Friday, December 6, 2013

I'm Still Not Over My Fury

When I was eighteen my dad bought me my first car. The impending object of my teen affection was pretty well used up by the time it fell into our hands, but to me it was more valuable than gold. Coincidentally, that's what it would have cost to get it back on the road and no longer redefining "eyesore".

The 1969 Plymouth Sport Fury was part of the family until 1985, preferring to spend all but one month basking in the comfort of the driveway. Sometime in September of 1979 I was racing a friend and neighbor home from school. I think it was at the intersection of 419 and Colonial Avenue that the car encountered a spun bearing -a virtual death sentence to an engine. I was able to nurse my baby home where it exhaled one last P-B-P-B-P-B-P-B before it became a driveway ornament.

To say that my father wasn't happy about what had happened would be like saying Penn And Teller know a few card tricks. Dad, who became quiet like Clint Eastwood when he was very angry, went into the kitchen and poured himself a drink. Fifteen minutes later he made the sacrificial decision to rent an engine lift and, with both he and I providing manual labor, remove the engine from one of his two cars and install it in the compartment about to be vacated by an engine destined to become four refrigerators in the metro Cleveland area.

Now, getting a rented engine lift home in a Dodge Monaco isn't as easy as you might think. In our case, it cost dad sixty dollars, a couple of six packs, an entire carton of cigarettes, and hours' worth of linguistic practice in the art of world class vulgarities. It cost me several "why can't you drive without turning the roads into a race track?" kinds of issuances. Even as a teen I was able to drive the former Chrysler engineer crazy with impulsiveness, a lead foot, and poor judgment.

The car then spent the next five years sitting while dad observed my rather flat learning curve with regard to automotive maintenance. I learned how not to prioritize the car's needs. I learned how not to install an exhaust system. I even learned how not to do bodywork. What I didn't learn was how to make the thing run. And, while the car sat, I observed more things going wrong with it.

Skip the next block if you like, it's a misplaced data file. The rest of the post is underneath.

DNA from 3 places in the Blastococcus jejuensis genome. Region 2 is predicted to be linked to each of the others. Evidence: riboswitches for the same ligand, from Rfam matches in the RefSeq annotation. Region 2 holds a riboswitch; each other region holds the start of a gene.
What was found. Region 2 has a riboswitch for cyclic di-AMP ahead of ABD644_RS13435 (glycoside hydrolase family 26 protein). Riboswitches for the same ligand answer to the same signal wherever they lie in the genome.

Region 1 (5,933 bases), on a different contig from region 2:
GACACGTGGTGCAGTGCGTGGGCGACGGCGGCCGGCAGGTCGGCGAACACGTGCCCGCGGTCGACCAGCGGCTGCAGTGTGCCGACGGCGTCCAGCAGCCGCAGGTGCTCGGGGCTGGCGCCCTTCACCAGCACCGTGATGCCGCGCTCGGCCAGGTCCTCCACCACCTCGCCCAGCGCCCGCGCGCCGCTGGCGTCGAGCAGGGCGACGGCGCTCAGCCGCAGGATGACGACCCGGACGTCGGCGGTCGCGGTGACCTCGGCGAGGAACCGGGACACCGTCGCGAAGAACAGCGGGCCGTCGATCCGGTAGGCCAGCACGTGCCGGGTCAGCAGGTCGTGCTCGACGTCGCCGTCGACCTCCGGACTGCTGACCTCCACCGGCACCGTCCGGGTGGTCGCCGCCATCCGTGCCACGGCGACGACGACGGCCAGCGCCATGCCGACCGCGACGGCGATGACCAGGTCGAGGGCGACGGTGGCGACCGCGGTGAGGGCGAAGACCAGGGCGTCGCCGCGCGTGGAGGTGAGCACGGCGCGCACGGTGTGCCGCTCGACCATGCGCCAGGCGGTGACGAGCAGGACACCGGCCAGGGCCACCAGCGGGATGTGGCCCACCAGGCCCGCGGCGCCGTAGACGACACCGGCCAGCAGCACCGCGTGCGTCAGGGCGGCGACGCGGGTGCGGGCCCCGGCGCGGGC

One of those things was installing parts that it didn't need, thereby introducing me to the concept of confounding variables. When the replacement engine was installed, diagnosing why it didn't run was tough. It became tougher as I installed (incorrectly) high performance exhaust manifolds, a used intake manifold and carburetor, and removed any number of  little "unsightly" rubber hoses which dad later explained were called vacuum lines -necessary for a car engine's reliable running. They say that part of learning something is learning how not to do it.

I think one poignant moment of that was the result of learning how not to prepare a car for paint. Starting with nothing except willingness, I began sanding the old paint away. Within a few days its original paint job lay in the driveway in pile which today would merit a visit from the EPA and a hazmat team. That didn't deter me a bit, though; having stars in my yes, I could already imagine the Fury making its triumphant return home, resplendent in its brilliant new enamel and ready to cause drivers in Pintos to pull over and gawk. In fact, what happened was this: Never having sanded anything in my entire eighteen years, I overlooked the three numbers on the back of each sheet of dad's old sandpaper. I didn't have a clue about those digits. Turns out that "Grit" wasn't a brand name. Along with that detail I had assumed that a sanding block was merely to keep one's hand from getting tired.

That's why I was the only one in my neighborhood who wasn't surprised to see the car returning home, by the tow truck, looking like a half-plucked banana too premature to eat. Every scratch, every groove caused by barehanded sanding, made me feel slightly nauseous as every imperfection seemed amplified by a factor of ten.

I shouldn't have been too upset, though. The sum total of flaws came in handy. There were so many ripples in each body panel that if I were to have driven past a waving friend, my car would have waved back.

Since those days I've learned a great deal about bodywork. I've even received several compliments from those who make their living performing such duties. I'm proud of that. Still, I feel sad when I think of that first car.

I no longer have the Fury.


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